Nuevo Mexicano Heritage Arts Museum debuts new exhibit and new name

May 26—Sometimes pretty things tell ugly stories.

Open at the Nuevo Mexicano Heritage Arts Museum, (formerly the Museum of Spanish Colonial Art in Santa Fe), “The Ugly History of Beautiful Things” explores objects created to express environmental concerns, issues of race, the pandemic and even bullfighting.

Each artist tells their unique story, and viewers are invited to choose: solely experience the beauty and complexity of the materials, or explore the complicated stories hidden to the naked eye.

“It’s just a comment on the complexity of art behind the visual,” said curator Jana Gottshalk. “I had my eye out for art that had interesting stories.”

The show features the gouache on paper painting “Wildfire Season in the Southwest” by artist Kat Kinnick. It shows a hawk attacking a pigeon as wildfire smoke billows from behind a hill. Kinnick had been watching the 2022 Calf Canyon/Hermits Peak wildfire.

“Around this time, I had two encounters within a couple days apart where I saw Cooper’s hawks kill pigeons,” she said in an artist’s statement. “One drove a pigeon to hit the exterior wall of the house and then stood on top of the bird as she was dying, and the other was an audible discovery, after I heard a cry and saw the hawk on top of the bleeding pigeon under a juniper tree. Each time, I watched for a moment as the hawks pulled the feathers from the dead pigeon.”

“A lot of her work has to do with the displacement that comes with fires,” Gottshalk added.

Contemporary santero Arthur López’s wood-carved retablo “Essential Isidro” references one of the hypocrisies of the pandemic. Farmworkers were designated essential workers, but still considered illegal.

“San Isidro is widely venerated as the patron saint of farmers, peasants, day laborers and agriculture in general,” López said. ” ‘Essential Isidro’ pays tribute to all the essential migrant farmworkers who selflessly worked to keep food on our tables during the pandemic and every day.”

The 3D figure’s hands and arms emerge in front of imagery of farmworkers in the fields, cradling a plant.

It’s “the irony of being deemed essential and illegal at the same time and still showing up to do the work while living in fear of being deported,” López continued. “Sprouting from San Isidro’s hands is a plant symbolizing hope of new life and brighter future.”

The circa 1930s box by José Delores López features painted and carved birds and plants. López trained as a farmer and carpenter in the town of Córdova, about halfway between Santa Fe and Taos. Working in a traditional Hispanic aesthetic, López created hand-carved, brightly painted furniture and domestic fixtures along with silver filigree jewelry. His work was recognized by the Spanish Colonial Arts Society in Santa Fe and was part of a larger American interest in Indigenous and Hispanic arts produced in the Southwest.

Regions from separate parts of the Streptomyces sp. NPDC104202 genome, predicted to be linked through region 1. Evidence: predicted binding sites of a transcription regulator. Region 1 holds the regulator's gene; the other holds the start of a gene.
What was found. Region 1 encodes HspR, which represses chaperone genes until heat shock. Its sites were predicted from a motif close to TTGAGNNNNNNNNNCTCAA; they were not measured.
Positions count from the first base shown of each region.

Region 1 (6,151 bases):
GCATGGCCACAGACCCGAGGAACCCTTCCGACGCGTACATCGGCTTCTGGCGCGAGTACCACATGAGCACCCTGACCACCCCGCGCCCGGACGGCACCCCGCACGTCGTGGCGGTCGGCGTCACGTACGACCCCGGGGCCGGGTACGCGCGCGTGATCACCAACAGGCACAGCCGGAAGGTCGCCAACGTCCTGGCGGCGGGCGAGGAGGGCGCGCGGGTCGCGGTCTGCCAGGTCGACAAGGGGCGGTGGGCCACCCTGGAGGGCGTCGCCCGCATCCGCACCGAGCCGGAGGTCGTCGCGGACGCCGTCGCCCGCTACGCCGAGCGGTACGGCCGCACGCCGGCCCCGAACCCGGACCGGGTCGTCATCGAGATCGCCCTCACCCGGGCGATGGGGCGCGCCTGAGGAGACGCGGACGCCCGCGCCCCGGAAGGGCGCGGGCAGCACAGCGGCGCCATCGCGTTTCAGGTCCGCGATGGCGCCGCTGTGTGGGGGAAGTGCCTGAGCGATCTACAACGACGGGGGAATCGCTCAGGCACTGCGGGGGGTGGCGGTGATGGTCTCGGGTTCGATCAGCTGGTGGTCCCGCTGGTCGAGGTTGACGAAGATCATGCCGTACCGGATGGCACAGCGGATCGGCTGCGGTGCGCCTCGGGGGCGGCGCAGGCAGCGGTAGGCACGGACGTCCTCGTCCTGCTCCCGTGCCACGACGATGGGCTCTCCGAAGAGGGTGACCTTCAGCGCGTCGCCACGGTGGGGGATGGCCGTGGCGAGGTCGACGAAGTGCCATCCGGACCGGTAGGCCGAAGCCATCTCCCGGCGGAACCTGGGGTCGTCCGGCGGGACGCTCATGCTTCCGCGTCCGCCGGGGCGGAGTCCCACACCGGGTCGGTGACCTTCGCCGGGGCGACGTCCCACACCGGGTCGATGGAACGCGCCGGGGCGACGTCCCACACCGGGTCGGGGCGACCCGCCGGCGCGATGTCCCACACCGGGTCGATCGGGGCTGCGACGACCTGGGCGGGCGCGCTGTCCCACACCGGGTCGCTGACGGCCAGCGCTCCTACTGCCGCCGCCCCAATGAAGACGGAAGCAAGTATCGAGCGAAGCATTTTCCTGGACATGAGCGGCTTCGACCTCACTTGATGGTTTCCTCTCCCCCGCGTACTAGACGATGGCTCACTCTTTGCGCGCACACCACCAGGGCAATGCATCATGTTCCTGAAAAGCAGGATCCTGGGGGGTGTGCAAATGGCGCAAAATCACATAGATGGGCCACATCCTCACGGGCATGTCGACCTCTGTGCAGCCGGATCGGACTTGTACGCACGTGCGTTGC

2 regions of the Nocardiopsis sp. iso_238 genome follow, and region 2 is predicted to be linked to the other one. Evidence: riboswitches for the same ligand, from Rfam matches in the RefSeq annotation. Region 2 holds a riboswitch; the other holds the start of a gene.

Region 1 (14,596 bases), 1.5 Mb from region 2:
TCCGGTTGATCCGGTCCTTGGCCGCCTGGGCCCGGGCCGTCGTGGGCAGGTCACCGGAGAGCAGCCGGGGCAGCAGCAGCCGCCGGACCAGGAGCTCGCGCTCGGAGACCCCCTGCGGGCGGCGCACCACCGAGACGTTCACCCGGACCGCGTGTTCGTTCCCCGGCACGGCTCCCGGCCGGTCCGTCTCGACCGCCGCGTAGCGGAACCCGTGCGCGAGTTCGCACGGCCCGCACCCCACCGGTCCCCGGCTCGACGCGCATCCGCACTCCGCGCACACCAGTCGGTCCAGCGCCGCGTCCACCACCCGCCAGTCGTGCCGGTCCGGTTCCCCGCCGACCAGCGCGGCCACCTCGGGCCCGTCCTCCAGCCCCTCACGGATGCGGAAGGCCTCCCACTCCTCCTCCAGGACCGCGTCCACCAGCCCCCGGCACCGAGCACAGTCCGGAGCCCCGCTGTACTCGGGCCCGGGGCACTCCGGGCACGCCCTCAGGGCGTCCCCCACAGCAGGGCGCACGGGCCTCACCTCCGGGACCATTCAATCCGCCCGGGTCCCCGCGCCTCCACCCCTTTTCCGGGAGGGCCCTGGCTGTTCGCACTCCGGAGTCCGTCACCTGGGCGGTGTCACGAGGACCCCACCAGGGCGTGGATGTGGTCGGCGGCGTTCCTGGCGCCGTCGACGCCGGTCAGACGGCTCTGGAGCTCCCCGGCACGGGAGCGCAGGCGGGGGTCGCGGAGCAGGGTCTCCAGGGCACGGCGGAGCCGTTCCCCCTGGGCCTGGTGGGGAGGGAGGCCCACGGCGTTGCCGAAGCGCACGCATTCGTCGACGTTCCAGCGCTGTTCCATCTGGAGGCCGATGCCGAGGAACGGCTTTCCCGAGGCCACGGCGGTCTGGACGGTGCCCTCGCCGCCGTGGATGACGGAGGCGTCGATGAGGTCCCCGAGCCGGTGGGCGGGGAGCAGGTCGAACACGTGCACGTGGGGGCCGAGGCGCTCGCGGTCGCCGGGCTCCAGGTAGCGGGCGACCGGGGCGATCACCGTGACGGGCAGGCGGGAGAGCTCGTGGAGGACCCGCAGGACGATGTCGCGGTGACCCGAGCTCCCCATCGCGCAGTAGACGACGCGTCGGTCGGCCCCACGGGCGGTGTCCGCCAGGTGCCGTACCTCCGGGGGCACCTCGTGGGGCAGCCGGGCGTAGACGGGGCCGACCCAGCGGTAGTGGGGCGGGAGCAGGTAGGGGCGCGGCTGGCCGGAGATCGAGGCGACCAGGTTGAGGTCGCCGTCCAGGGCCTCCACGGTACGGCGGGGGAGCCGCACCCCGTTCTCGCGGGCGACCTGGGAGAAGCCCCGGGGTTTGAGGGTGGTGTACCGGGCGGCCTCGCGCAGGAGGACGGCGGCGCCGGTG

A rare ex-voto painting depicting a battle scene came from an anonymous artist in the 1800s. An ex-voto is a votive offering to a saint or a divinity, given in fulfillment of a vow or in gratitude or devotion.

“They are things that were commissioned by people asking for a miracle of people or having experienced one to say thanks for the miracle,” Gottshalk said.

“It’s very unique,” she continued. “He’s been taken prisoner, so he prays to this image of Christ and he’s saved.”

The Houston-based Patrick McGrath Muñiz’s oil and gold leaf on panel “Clymene’s Children” evokes the Christian iconography of Madonna and child. In Greek mythology, Clymene was the goddess of fame and renown.

“Behind the mother a discarded sanitation mask, a sign of a post-pandemic event, represents humanity’s irresponsible disregard for the environment,” Muñiz said. “The abandoned advertising billboard behind hints at the life/death cycles of nature and human civilization with a green ‘eco-friendly’ recycle logo. Three recently extinct birds with gold halos can be seen in the background: A dodo bird, a mysterious starling and a passenger pigeon.”

In the 18th century, various artists in New Spain created a series of paintings to document the marriage and offspring of interracial relationships.

The “Casta” painting references the attempt to legitimize Spanish aristocracy in Mexico.

For historians, however, these have helped to illustrate the multi-ethnic population that would eventually come to dominate the Americas and find its own artistic voice.

In this painting, the man is thought to be a Spaniard, the woman a mestizo (of Native and African parentage), and the child, a castizo (of Spanish and mestizo heritage).

The private museum occupies a John Gaw Meem building on Santa Fe’s Museum Hill. It opened in 2002, decades after the founding of the Spanish Colonial Arts Society, which once managed the city’s Traditional Spanish Market.

Its recent name change more broadly reflects its collections, including its contemporary work, Gottshalk added.

“The majority of our collection is not described (as colonial),” she said. “We have a lot of work by Spanish Market artists. We needed to produce some clarity there.”

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